So, when Ho wanted to become a full-fledged director, he wasn't aiming too high in terms of quality movies but hooked up with Asso Asia, a distribution company owned by Joseph Lai and Tomas Tang, and they offered him to direct a string of low budget martial arts films in Korea, films made with a Korean cast and crew and co-directed by Korean directors that would nevertheless deal with Chinese themes and would be made to look Chinese. The thought behind this was that Hong Kong films back then were popular worldwide, and with the fledgling home video industry there was a new market right around the corner - yet these films back then could be produced lots cheaper in Korea. Now of course, mock-Hong Kong movies would not have sold very well in Hong Kong itself, so Asso Asia (and its follow-up organisations, Joseph Lai's IFD Films & Arts and Tomas Tang's Filmark, which both took over parts of Ho's Korean output after Lai and Tang parted ways) hardly ever distributed these films domestically and aimed for international deals - and quite successfully so, I might add.

 

 

Godfrey Ho's Korean movies - films like Enter the Invincible Hero (1977), Dragon, the Young Master (1978), Golden Dragon, Silver Snake (1979), Fury at Shaolin Temple/Raiders of Shaolin Kung Fu (1979), Magnificent Wonderman (1979), Dragon, the Hero/Dragon on Fire (1979), Dragon's Showdown (1980), Snake Strikes Back (1981), The Grandmaster of Shaolin Kung Fu (1981), Bruce Lee's Ways of Kung Fu (1982), Raiders of Buddhist Kung Fu (1982), Incredible Shaolin Thunderkick (1982), Martial Monks of Shaolin Temple (1982), Secret Ninja, Roaring Tiger (1982), Leopard Fist Ninja (1982), Fist of Golden Monkey (1983), Champ Against Champ (1983) or Revenge of the Drunken Master (1984) - are all competently made period action films, but competently made in terms of craftmanship and considering their low budgets and hectic production schedules. In fact, Ho directed a whole lot more films in Korea than those mentioned here - the true number of which will probably never be determined - and he usually had a Korean co-director, who for some reason most of the time remained unmentioned.

Nowadays, these films are perhaps best known for their wild mix of genre mainstays (including the frequent use of ninjas for no apparent reason) and their total negligence of historical or even cultural contexts - though all these films are supposed to be period pieces set in China -, but at the same time they are also full of action, fast paced and to the point to remain entertaining - at least in a superficial sort of way.

 





 

Many of these films have Korean Bruce Lee-imitator Dragon Lee in the lead, but actually, these films keep the Bruce Lee-angle relatively low compared to brucesploitation pics from other studios. Another regular in Ho's Korean output was Korean Tae Kwon Do-star Hwang Jang Lee, a fixture in martial arts cinema at least since his appearances opposite Jackie Chan in Snake in the Eagle's Shadow and Drunken Master (both 1978, Yuen Woo-Ping).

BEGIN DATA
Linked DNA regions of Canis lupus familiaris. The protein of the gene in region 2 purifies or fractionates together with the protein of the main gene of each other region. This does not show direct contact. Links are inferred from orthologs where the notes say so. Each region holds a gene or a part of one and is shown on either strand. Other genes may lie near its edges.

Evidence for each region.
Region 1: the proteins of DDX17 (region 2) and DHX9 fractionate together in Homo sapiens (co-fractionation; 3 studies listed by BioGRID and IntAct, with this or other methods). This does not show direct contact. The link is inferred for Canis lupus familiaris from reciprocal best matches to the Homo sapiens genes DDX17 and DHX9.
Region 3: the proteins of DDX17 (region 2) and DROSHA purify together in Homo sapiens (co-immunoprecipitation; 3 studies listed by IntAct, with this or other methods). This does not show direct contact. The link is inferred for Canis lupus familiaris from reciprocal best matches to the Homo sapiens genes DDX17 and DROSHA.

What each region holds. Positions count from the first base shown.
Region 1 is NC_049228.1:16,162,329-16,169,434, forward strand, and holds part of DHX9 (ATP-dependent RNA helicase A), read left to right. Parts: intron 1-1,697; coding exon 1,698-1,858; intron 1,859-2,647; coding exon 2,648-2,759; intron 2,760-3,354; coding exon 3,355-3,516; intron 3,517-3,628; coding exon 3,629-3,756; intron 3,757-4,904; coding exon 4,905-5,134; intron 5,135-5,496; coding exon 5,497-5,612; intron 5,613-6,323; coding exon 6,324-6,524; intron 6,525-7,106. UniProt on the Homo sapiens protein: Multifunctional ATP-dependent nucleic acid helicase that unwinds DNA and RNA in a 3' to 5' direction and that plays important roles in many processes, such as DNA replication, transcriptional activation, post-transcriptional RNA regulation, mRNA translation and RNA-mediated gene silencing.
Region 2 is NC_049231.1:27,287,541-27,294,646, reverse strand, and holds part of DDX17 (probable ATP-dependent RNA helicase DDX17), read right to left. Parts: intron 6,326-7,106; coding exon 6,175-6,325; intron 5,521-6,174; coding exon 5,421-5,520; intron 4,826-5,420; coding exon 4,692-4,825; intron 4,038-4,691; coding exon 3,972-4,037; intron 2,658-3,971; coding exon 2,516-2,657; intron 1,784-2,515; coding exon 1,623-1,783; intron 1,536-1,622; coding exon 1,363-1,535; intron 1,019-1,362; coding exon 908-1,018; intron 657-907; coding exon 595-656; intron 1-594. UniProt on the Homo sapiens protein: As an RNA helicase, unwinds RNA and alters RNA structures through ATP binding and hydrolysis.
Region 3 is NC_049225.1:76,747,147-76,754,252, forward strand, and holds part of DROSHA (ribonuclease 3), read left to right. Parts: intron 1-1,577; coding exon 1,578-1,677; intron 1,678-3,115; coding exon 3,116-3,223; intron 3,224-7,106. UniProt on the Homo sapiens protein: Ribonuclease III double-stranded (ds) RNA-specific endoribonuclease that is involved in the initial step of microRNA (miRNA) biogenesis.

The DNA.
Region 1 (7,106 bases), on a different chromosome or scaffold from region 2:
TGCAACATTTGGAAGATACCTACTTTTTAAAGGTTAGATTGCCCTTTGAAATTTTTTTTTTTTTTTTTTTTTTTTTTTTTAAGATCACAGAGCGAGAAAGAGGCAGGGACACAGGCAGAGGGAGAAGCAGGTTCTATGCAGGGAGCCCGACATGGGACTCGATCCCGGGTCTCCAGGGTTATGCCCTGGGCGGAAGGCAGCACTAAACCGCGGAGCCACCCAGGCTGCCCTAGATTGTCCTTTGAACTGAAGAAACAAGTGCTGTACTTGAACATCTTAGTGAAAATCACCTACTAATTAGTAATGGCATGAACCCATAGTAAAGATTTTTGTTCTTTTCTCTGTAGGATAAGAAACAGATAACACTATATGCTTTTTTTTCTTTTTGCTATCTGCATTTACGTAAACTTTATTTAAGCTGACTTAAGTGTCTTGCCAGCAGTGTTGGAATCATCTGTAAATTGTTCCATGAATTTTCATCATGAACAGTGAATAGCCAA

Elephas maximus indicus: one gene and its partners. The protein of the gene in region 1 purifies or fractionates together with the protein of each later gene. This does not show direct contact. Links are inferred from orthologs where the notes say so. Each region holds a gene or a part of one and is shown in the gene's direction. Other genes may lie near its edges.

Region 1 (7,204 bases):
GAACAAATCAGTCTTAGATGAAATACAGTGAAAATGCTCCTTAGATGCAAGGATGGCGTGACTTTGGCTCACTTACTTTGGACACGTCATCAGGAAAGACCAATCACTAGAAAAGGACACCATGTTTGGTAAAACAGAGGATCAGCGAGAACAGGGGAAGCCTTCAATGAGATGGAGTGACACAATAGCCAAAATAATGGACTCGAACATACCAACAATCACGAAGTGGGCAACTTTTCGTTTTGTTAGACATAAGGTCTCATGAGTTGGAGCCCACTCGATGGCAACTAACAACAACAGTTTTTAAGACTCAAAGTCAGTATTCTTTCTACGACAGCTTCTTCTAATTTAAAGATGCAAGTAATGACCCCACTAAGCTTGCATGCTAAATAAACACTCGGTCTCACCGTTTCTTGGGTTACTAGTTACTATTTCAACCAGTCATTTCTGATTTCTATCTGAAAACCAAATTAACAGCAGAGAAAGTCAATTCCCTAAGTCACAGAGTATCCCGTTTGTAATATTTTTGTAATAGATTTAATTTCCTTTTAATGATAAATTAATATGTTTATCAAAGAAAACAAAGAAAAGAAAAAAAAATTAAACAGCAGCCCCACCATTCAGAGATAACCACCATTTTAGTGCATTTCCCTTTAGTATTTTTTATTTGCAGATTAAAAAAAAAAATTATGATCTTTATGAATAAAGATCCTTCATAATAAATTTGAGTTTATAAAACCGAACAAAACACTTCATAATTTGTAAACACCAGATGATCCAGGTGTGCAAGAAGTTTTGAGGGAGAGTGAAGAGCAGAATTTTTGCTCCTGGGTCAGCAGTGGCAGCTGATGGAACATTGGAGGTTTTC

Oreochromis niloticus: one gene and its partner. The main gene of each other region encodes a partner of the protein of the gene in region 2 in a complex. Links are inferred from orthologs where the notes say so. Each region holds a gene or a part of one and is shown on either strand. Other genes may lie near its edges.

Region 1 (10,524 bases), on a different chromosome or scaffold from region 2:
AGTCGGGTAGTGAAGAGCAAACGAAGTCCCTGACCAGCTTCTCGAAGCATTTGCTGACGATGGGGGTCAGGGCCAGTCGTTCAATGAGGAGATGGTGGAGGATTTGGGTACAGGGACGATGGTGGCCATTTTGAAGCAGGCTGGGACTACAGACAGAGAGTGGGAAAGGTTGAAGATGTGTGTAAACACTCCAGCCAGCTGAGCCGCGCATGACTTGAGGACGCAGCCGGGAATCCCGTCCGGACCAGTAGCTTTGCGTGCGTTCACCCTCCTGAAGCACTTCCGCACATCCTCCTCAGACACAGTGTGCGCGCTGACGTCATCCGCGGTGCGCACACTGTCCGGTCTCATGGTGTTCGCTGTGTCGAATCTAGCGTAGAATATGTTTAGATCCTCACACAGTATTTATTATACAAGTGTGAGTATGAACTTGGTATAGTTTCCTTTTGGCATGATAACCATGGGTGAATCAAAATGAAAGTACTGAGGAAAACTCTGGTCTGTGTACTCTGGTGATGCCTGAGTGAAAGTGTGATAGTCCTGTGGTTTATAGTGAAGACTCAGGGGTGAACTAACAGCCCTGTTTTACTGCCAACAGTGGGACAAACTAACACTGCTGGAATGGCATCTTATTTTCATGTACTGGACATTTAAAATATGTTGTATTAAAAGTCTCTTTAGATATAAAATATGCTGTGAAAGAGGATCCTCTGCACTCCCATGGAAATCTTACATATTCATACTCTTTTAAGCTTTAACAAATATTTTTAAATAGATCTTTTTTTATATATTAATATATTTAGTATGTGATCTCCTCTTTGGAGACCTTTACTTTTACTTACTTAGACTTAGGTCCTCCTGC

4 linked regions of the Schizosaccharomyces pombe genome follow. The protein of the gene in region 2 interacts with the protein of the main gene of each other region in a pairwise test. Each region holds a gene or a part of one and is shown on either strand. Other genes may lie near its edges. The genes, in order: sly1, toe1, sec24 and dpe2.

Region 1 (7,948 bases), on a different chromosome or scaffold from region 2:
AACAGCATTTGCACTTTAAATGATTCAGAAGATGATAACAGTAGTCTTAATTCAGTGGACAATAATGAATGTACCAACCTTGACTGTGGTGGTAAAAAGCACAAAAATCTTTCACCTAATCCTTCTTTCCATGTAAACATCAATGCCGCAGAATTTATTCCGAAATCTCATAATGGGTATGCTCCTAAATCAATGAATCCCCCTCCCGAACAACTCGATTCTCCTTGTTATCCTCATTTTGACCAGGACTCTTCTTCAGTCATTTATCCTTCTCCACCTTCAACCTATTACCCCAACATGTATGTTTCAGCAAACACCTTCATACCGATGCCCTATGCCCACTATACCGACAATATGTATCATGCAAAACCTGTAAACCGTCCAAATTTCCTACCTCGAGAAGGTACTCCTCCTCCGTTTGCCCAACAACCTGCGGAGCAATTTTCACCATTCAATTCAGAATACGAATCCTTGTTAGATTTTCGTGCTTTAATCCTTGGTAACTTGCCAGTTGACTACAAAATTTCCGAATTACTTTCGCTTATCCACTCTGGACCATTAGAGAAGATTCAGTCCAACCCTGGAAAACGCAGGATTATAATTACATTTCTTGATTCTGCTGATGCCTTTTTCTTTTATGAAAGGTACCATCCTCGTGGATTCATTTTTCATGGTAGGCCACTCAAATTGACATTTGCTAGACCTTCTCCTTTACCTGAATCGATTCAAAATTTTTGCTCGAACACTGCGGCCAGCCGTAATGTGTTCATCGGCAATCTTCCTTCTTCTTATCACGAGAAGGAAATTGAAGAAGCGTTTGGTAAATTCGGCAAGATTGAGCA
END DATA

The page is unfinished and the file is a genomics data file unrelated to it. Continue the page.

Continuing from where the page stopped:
Thing is, in the early 1980's, the martial arts genre started to change, especially when production company Cannon proved you could turn a (sloppily made) martial arts movie with a mostly Caucasian cast into an international hit with their Enter the Ninja (1981, Menahem Golan) starring Franco Nero [Franco Nero bio - click here]. Now that got Godfrey Ho and the heads of IFD Films & Arts and Filmark thinking ...

 


 

Cut-and-Paste Ninjas

 

By the early-to-mid 1980's, the market for period martial arts flicks of the kind Godfrey Ho was making in Korea had rather dried up, so a new recipe was needed, and Ho quickly came up with an idea lifted directly from above-mentioned Enter the Ninja - to make contemporary ninja movies with Caucasian actors (or gweilos, as they are pejoratively called in Hong Kong) in the leads. Now that might sound like an ambitious plan, but really it isn't: The gweilo actors did not have to know any martial arts because they would don ninja costumes including full facial masks in every fight and thus could easily be substituted by stuntmen, it also wasn't too important that they knew how to act because these films were action- and not character- or story-driven, so pretty much everyone Caucasian could be in these films (and in fact, Ho often hired pure amateurs, which sometimes painfully shows) - and to keep costs to a minimum, Ho's ninja films usually featured massive footage from other existing Asian films (some unfinished, some unreleased, some released around the world) that have no relation to the films' main plotlines but serve as perfect filling material to bring the films to feature length.

One has to understand here that Ho's ninja-films were never meant for domestic release, where gweilos playing ninjas must have seemed even more bizarre than Koreans pretending to be Chinese, but everywhere else in the world and especially in the West, the ninja films, despite their low budgets and schizophrenic storylines, soon became a fixture on the shelves of all video rentals ...

 

When Ho came up with his ninja-concept, Asso Asia, the company which had sent him to Korea, was no more, but its two bosses, Joseph Lai and Tomas Tang had each set up their own production outfit, IFD Films & Arts and Filmark, respectively. Godfrey Ho remained loyal to both men though, and thus he sold his idea to both of them.

With the lack of a complete and precise filmography of Godfrey Ho, it's impossible to say which of the producers was the first to make a cut-and-paste ninja movie on Ho's idea, but it was definitely IFD Films & Arts that cut the bigger piece out of the ninja pie, simply because it had something Filmark didn't have or didn't want to afford: Star power.